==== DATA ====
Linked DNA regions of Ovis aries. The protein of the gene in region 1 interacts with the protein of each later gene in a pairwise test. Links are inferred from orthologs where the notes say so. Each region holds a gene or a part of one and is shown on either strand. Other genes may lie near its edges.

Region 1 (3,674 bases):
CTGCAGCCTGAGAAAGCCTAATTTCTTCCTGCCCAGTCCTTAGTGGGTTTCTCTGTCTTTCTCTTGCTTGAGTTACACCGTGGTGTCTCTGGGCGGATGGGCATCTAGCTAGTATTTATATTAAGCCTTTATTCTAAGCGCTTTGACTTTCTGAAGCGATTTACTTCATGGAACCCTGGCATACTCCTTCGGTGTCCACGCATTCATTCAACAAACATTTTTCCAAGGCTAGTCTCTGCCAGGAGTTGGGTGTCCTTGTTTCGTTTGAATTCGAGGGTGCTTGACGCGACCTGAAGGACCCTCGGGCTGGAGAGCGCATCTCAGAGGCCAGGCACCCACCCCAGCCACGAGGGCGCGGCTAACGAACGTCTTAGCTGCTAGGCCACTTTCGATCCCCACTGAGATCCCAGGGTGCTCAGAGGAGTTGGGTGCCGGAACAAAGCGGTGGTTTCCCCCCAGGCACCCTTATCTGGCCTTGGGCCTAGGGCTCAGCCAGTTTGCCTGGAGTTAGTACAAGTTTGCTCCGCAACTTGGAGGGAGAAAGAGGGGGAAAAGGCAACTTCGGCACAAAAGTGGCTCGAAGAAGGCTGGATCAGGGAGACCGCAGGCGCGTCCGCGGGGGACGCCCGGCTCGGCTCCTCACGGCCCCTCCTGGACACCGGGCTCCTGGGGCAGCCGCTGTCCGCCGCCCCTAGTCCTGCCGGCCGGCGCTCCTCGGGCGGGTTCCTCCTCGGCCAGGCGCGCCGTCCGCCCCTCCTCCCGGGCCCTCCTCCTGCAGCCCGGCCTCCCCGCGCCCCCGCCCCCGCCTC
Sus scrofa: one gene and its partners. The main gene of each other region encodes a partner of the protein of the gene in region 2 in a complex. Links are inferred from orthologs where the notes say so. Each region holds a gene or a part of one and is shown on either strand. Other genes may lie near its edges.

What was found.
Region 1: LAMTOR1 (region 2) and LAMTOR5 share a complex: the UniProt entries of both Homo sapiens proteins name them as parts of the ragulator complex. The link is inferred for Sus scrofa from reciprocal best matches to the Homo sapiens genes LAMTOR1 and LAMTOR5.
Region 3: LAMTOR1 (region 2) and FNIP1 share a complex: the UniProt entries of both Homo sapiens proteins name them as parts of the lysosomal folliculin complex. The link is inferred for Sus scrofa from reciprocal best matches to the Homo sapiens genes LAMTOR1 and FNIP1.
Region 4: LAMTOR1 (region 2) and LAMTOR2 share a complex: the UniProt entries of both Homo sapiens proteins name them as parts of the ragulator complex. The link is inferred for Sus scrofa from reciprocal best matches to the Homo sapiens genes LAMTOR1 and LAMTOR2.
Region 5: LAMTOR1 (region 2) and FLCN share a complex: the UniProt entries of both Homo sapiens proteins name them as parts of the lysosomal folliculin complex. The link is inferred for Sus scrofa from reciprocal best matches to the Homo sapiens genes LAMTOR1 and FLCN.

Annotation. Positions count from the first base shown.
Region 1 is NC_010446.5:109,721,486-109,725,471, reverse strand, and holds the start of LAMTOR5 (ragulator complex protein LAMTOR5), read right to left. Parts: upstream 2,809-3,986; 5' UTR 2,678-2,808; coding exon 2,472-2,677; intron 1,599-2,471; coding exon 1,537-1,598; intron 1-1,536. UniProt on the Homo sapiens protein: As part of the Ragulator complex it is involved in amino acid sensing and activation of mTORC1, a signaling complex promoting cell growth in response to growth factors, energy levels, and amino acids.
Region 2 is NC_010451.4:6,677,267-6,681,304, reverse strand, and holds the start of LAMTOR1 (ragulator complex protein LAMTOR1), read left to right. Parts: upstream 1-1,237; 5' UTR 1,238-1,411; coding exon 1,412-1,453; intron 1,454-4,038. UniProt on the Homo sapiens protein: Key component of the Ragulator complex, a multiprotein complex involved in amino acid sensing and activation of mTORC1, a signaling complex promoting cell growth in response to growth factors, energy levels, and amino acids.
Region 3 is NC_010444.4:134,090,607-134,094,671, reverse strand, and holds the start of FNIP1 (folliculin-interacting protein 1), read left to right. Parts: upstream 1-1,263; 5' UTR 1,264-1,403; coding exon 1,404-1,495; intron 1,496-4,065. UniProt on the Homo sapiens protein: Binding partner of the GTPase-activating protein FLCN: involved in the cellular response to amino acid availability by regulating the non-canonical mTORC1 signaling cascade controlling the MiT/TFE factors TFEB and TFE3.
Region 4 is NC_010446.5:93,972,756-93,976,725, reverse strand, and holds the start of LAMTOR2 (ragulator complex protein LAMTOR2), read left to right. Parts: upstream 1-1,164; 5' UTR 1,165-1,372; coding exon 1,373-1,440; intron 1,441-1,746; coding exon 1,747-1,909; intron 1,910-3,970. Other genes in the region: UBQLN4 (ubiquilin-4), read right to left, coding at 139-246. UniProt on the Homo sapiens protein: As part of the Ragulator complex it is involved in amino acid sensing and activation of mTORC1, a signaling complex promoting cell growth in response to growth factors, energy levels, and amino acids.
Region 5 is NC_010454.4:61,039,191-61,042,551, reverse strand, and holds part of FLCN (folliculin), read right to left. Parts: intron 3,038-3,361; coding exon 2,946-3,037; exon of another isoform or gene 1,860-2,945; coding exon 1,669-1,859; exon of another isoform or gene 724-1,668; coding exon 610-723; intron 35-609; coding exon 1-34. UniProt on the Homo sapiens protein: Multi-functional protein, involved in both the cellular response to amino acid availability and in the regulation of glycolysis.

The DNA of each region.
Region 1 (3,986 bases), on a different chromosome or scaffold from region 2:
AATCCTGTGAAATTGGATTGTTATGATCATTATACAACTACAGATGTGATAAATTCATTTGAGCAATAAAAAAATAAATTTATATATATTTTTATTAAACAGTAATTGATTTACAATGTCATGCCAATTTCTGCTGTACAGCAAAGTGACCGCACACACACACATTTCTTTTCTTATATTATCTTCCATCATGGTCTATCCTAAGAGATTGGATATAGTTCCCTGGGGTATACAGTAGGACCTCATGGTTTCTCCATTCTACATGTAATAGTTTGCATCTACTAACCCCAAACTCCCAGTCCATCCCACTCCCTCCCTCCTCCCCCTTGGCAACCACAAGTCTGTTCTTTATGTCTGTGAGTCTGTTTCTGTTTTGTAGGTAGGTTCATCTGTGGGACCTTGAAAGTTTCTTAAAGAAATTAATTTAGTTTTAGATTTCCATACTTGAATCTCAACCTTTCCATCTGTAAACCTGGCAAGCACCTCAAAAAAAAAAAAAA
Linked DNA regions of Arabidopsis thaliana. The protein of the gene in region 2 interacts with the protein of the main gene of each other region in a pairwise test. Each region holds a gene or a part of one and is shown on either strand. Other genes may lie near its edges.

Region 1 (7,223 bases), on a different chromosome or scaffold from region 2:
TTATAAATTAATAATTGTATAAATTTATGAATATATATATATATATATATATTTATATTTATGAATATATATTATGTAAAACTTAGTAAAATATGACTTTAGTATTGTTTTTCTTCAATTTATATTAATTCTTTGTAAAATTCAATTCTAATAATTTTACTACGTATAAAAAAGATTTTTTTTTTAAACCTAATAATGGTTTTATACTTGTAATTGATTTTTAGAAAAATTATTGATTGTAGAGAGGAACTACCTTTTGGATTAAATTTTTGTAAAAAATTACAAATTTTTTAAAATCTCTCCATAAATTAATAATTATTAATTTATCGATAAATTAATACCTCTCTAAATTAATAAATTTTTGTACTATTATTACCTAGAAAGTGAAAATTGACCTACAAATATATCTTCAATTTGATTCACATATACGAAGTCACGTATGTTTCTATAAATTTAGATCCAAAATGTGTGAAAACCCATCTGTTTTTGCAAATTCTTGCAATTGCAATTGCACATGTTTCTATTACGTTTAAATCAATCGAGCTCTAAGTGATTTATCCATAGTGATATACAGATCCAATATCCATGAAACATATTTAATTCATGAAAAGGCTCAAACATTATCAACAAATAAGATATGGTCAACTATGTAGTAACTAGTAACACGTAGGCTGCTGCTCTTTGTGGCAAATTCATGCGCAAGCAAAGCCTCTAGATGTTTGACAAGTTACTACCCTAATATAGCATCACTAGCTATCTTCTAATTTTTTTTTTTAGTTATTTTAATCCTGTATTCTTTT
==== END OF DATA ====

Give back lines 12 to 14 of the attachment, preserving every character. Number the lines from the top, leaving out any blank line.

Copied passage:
Region 2 is NC_010451.4:6,677,267-6,681,304, reverse strand, and holds the start of LAMTOR1 (ragulator complex protein LAMTOR1), read left to right. Parts: upstream 1-1,237; 5' UTR 1,238-1,411; coding exon 1,412-1,453; intron 1,454-4,038. UniProt on the Homo sapiens protein: Key component of the Ragulator complex, a multiprotein complex involved in amino acid sensing and activation of mTORC1, a signaling complex promoting cell growth in response to growth factors, energy levels, and amino acids.
Region 3 is NC_010444.4:134,090,607-134,094,671, reverse strand, and holds the start of FNIP1 (folliculin-interacting protein 1), read left to right. Parts: upstream 1-1,263; 5' UTR 1,264-1,403; coding exon 1,404-1,495; intron 1,496-4,065. UniProt on the Homo sapiens protein: Binding partner of the GTPase-activating protein FLCN: involved in the cellular response to amino acid availability by regulating the non-canonical mTORC1 signaling cascade controlling the MiT/TFE factors TFEB and TFE3.
Region 4 is NC_010446.5:93,972,756-93,976,725, reverse strand, and holds the start of LAMTOR2 (ragulator complex protein LAMTOR2), read left to right. Parts: upstream 1-1,164; 5' UTR 1,165-1,372; coding exon 1,373-1,440; intron 1,441-1,746; coding exon 1,747-1,909; intron 1,910-3,970. Other genes in the region: UBQLN4 (ubiquilin-4), read right to left, coding at 139-246. UniProt on the Homo sapiens protein: As part of the Ragulator complex it is involved in amino acid sensing and activation of mTORC1, a signaling complex promoting cell growth in response to growth factors, energy levels, and amino acids.